The number of condominiums in Ontario continues to increase rapidly, and the Condominium Act of 1998 is considered outdated.

   A private member’s bill, Bill 79, the Condominium Owners Protection Act is now slowly winding its way through interminable readings at Queen’s Park, but it will likely take a few years before coming into force.

   Read below what the new Act proposes to do (and you’ll get an idea of what the current legislation doesn’t do for condo owners):

  • close the loophole that allows condo boards to proceed with costly alterations to common elements without condo owners' approval.
  • Expand the protections offered to condo owners, including extending the new home warranty to include conversion condos (not currently covered by Tarion).
  • Charge Tarion to take on a consumer protection agency role for condo owners.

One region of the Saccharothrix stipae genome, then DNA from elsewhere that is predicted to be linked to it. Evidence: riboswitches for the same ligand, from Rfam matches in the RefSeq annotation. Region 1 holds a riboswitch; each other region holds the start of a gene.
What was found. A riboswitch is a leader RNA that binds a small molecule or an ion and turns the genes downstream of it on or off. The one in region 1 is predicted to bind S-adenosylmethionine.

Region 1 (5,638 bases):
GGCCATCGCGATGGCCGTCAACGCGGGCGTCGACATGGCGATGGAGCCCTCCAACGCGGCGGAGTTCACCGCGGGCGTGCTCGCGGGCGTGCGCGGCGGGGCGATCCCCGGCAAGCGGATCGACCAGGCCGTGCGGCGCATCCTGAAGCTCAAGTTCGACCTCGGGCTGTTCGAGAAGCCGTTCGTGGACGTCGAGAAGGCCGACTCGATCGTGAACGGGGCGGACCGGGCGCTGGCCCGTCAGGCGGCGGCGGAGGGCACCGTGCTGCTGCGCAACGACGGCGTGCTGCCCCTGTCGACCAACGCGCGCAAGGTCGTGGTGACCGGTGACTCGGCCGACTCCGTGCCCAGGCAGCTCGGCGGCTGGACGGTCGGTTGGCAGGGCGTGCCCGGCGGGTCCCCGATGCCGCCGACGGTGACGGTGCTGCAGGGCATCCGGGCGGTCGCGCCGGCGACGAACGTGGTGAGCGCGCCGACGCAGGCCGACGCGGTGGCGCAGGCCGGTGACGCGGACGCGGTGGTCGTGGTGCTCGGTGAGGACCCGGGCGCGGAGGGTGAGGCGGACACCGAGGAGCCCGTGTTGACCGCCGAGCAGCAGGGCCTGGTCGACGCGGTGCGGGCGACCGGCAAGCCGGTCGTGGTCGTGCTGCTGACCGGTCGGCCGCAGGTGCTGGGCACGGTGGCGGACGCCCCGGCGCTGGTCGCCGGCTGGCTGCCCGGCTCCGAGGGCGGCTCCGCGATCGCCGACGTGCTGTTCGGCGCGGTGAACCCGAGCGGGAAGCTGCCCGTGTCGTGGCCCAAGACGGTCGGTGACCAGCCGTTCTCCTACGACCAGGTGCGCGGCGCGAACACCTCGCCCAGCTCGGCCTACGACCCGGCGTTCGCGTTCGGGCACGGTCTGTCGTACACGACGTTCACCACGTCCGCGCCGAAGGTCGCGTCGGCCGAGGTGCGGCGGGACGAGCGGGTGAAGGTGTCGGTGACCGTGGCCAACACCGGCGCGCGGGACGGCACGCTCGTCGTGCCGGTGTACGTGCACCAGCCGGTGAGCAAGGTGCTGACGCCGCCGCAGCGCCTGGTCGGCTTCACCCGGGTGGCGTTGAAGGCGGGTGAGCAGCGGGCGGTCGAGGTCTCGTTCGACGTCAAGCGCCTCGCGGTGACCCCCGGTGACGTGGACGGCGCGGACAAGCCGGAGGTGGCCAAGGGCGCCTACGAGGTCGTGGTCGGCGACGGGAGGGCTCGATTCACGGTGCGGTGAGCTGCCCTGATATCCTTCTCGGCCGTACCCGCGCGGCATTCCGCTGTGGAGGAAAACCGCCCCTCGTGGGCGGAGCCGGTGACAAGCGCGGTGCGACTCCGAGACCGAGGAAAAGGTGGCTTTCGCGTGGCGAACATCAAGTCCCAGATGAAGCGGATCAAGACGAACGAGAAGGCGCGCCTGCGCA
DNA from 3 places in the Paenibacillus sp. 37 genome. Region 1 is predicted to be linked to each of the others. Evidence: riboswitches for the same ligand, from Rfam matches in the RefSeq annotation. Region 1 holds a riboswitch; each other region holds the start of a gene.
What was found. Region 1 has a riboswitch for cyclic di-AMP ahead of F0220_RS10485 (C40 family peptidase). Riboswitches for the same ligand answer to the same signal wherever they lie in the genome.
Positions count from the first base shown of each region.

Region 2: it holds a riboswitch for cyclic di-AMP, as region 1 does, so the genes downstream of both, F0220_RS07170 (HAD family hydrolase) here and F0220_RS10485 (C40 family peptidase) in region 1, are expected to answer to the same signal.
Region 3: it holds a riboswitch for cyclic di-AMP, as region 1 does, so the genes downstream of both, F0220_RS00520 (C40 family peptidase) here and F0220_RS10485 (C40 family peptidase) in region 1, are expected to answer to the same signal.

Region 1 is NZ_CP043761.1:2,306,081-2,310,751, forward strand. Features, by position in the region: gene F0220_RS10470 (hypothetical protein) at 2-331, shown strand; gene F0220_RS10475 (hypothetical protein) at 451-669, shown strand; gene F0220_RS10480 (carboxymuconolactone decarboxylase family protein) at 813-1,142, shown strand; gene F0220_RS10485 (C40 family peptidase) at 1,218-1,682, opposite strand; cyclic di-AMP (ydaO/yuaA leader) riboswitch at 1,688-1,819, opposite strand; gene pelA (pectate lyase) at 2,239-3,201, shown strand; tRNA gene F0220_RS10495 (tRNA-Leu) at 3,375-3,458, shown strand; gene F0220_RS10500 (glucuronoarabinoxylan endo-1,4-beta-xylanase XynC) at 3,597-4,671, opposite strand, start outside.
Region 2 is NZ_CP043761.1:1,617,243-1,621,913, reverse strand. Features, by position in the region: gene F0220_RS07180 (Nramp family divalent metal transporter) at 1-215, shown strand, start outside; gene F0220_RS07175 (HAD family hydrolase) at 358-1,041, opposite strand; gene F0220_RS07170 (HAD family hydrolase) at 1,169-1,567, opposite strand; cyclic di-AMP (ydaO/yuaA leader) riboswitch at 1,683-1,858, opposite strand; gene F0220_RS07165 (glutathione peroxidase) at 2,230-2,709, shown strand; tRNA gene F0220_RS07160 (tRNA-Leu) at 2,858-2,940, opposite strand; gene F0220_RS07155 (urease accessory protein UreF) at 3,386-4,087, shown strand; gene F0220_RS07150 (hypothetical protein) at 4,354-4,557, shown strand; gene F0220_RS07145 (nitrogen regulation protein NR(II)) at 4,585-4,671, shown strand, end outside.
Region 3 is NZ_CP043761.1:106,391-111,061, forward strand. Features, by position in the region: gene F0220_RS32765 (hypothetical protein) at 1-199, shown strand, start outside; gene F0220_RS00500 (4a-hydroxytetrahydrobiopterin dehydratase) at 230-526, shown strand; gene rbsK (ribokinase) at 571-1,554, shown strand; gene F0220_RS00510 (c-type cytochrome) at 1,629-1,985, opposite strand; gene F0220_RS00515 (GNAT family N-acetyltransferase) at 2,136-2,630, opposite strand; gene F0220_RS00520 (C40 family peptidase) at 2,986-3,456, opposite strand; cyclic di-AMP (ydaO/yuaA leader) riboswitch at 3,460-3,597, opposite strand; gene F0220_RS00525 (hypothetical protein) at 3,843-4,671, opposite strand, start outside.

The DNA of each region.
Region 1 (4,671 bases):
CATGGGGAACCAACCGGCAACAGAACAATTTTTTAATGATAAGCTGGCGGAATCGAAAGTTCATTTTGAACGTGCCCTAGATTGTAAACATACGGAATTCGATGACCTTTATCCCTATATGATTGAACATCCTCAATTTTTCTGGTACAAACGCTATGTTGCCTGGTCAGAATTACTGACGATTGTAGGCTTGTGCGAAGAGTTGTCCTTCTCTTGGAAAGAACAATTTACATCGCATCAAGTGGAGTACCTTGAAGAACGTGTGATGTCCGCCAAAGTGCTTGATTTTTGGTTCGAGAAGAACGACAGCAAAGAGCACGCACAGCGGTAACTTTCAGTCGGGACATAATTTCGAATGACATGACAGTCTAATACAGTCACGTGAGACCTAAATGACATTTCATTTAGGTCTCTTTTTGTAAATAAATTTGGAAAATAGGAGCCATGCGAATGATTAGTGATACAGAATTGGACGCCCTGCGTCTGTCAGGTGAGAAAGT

• Create a Condominium Review Board to advise the public about condo issues as well as mediate or arbitrate disputes.
  • Remove barriers that prohibit boards from using reserve funds for "green" improvements such as retrofits and solar water heating

    Trinity Spadina MPP Rosario Marchese, who sponsored Bill 79, also believes that the Tarion Warranty Corporation, which provides new home warranties is not doing enough to assist consumers and he'd like the board more weighted in favor of nominees with a background in consumer advocacy.